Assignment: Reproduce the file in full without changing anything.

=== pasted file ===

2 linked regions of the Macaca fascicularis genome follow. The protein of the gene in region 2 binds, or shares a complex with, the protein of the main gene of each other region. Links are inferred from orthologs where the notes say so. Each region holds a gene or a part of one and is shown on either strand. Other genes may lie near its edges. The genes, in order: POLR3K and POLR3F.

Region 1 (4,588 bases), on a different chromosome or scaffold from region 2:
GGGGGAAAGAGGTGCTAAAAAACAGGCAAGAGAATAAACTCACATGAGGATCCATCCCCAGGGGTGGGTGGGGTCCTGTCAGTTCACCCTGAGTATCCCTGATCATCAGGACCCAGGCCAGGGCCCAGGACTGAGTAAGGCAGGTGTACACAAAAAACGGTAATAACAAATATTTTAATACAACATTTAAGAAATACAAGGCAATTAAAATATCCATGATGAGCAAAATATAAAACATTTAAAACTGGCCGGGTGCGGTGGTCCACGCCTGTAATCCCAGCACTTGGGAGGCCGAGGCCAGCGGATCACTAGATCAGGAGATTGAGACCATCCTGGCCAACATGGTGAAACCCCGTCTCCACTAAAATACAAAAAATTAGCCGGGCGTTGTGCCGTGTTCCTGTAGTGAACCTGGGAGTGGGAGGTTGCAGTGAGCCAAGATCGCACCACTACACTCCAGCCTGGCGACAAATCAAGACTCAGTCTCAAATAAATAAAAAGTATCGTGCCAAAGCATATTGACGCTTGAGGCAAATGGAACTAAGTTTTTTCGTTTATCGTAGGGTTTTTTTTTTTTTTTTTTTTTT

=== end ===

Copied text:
2 linked regions of the Macaca fascicularis genome follow. The protein of the gene in region 2 binds, or shares a complex with, the protein of the main gene of each other region. Links are inferred from orthologs where the notes say so. Each region holds a gene or a part of one and is shown on either strand. Other genes may lie near its edges. The genes, in order: POLR3K and POLR3F.

Region 1 (4,588 bases), on a different chromosome or scaffold from region 2:
GGGGGAAAGAGGTGCTAAAAAACAGGCAAGAGAATAAACTCACATGAGGATCCATCCCCAGGGGTGGGTGGGGTCCTGTCAGTTCACCCTGAGTATCCCTGATCATCAGGACCCAGGCCAGGGCCCAGGACTGAGTAAGGCAGGTGTACACAAAAAACGGTAATAACAAATATTTTAATACAACATTTAAGAAATACAAGGCAATTAAAATATCCATGATGAGCAAAATATAAAACATTTAAAACTGGCCGGGTGCGGTGGTCCACGCCTGTAATCCCAGCACTTGGGAGGCCGAGGCCAGCGGATCACTAGATCAGGAGATTGAGACCATCCTGGCCAACATGGTGAAACCCCGTCTCCACTAAAATACAAAAAATTAGCCGGGCGTTGTGCCGTGTTCCTGTAGTGAACCTGGGAGTGGGAGGTTGCAGTGAGCCAAGATCGCACCACTACACTCCAGCCTGGCGACAAATCAAGACTCAGTCTCAAATAAATAAAAAGTATCGTGCCAAAGCATATTGACGCTTGAGGCAAATGGAACTAAGTTTTTTCGTTTATCGTAGGGTTTTTTTTTTTTTTTTTTTTTT